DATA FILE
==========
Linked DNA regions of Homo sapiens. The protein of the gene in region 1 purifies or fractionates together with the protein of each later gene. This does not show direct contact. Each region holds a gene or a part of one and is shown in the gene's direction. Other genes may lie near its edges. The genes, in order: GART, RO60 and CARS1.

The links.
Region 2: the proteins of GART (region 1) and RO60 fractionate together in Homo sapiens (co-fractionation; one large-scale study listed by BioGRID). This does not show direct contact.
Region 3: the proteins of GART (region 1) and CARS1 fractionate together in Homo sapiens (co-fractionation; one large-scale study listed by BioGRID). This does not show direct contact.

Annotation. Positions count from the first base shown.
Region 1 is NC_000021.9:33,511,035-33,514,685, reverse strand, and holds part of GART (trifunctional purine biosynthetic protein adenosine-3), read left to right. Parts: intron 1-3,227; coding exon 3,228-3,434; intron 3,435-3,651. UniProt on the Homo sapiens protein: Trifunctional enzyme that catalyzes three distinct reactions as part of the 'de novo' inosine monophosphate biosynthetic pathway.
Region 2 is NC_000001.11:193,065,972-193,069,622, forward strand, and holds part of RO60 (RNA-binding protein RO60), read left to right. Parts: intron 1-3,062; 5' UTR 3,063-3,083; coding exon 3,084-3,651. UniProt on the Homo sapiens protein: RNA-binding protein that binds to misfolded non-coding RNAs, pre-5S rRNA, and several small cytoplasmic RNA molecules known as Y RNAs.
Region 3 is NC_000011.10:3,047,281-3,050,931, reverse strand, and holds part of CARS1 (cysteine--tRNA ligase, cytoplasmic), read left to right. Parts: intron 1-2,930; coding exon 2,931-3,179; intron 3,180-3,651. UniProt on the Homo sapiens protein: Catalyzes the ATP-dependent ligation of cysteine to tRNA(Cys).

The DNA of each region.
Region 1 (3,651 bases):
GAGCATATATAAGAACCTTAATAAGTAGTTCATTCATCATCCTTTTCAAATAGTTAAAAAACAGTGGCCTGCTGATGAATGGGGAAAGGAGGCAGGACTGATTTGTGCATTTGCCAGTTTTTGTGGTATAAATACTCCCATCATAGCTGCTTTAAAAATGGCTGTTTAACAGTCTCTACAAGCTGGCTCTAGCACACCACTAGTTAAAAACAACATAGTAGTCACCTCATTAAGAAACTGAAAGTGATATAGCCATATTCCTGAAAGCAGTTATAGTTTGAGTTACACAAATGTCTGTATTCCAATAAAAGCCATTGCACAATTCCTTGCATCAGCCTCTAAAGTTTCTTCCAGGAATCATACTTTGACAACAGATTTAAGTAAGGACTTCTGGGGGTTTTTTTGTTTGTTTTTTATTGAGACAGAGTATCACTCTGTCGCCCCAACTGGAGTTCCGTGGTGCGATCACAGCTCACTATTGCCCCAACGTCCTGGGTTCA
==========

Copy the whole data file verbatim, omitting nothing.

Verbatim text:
Linked DNA regions of Homo sapiens. The protein of the gene in region 1 purifies or fractionates together with the protein of each later gene. This does not show direct contact. Each region holds a gene or a part of one and is shown in the gene's direction. Other genes may lie near its edges. The genes, in order: GART, RO60 and CARS1.

The links.
Region 2: the proteins of GART (region 1) and RO60 fractionate together in Homo sapiens (co-fractionation; one large-scale study listed by BioGRID). This does not show direct contact.
Region 3: the proteins of GART (region 1) and CARS1 fractionate together in Homo sapiens (co-fractionation; one large-scale study listed by BioGRID). This does not show direct contact.

Annotation. Positions count from the first base shown.
Region 1 is NC_000021.9:33,511,035-33,514,685, reverse strand, and holds part of GART (trifunctional purine biosynthetic protein adenosine-3), read left to right. Parts: intron 1-3,227; coding exon 3,228-3,434; intron 3,435-3,651. UniProt on the Homo sapiens protein: Trifunctional enzyme that catalyzes three distinct reactions as part of the 'de novo' inosine monophosphate biosynthetic pathway.
Region 2 is NC_000001.11:193,065,972-193,069,622, forward strand, and holds part of RO60 (RNA-binding protein RO60), read left to right. Parts: intron 1-3,062; 5' UTR 3,063-3,083; coding exon 3,084-3,651. UniProt on the Homo sapiens protein: RNA-binding protein that binds to misfolded non-coding RNAs, pre-5S rRNA, and several small cytoplasmic RNA molecules known as Y RNAs.
Region 3 is NC_000011.10:3,047,281-3,050,931, reverse strand, and holds part of CARS1 (cysteine--tRNA ligase, cytoplasmic), read left to right. Parts: intron 1-2,930; coding exon 2,931-3,179; intron 3,180-3,651. UniProt on the Homo sapiens protein: Catalyzes the ATP-dependent ligation of cysteine to tRNA(Cys).

The DNA of each region.
Region 1 (3,651 bases):
GAGCATATATAAGAACCTTAATAAGTAGTTCATTCATCATCCTTTTCAAATAGTTAAAAAACAGTGGCCTGCTGATGAATGGGGAAAGGAGGCAGGACTGATTTGTGCATTTGCCAGTTTTTGTGGTATAAATACTCCCATCATAGCTGCTTTAAAAATGGCTGTTTAACAGTCTCTACAAGCTGGCTCTAGCACACCACTAGTTAAAAACAACATAGTAGTCACCTCATTAAGAAACTGAAAGTGATATAGCCATATTCCTGAAAGCAGTTATAGTTTGAGTTACACAAATGTCTGTATTCCAATAAAAGCCATTGCACAATTCCTTGCATCAGCCTCTAAAGTTTCTTCCAGGAATCATACTTTGACAACAGATTTAAGTAAGGACTTCTGGGGGTTTTTTTGTTTGTTTTTTATTGAGACAGAGTATCACTCTGTCGCCCCAACTGGAGTTCCGTGGTGCGATCACAGCTCACTATTGCCCCAACGTCCTGGGTTCA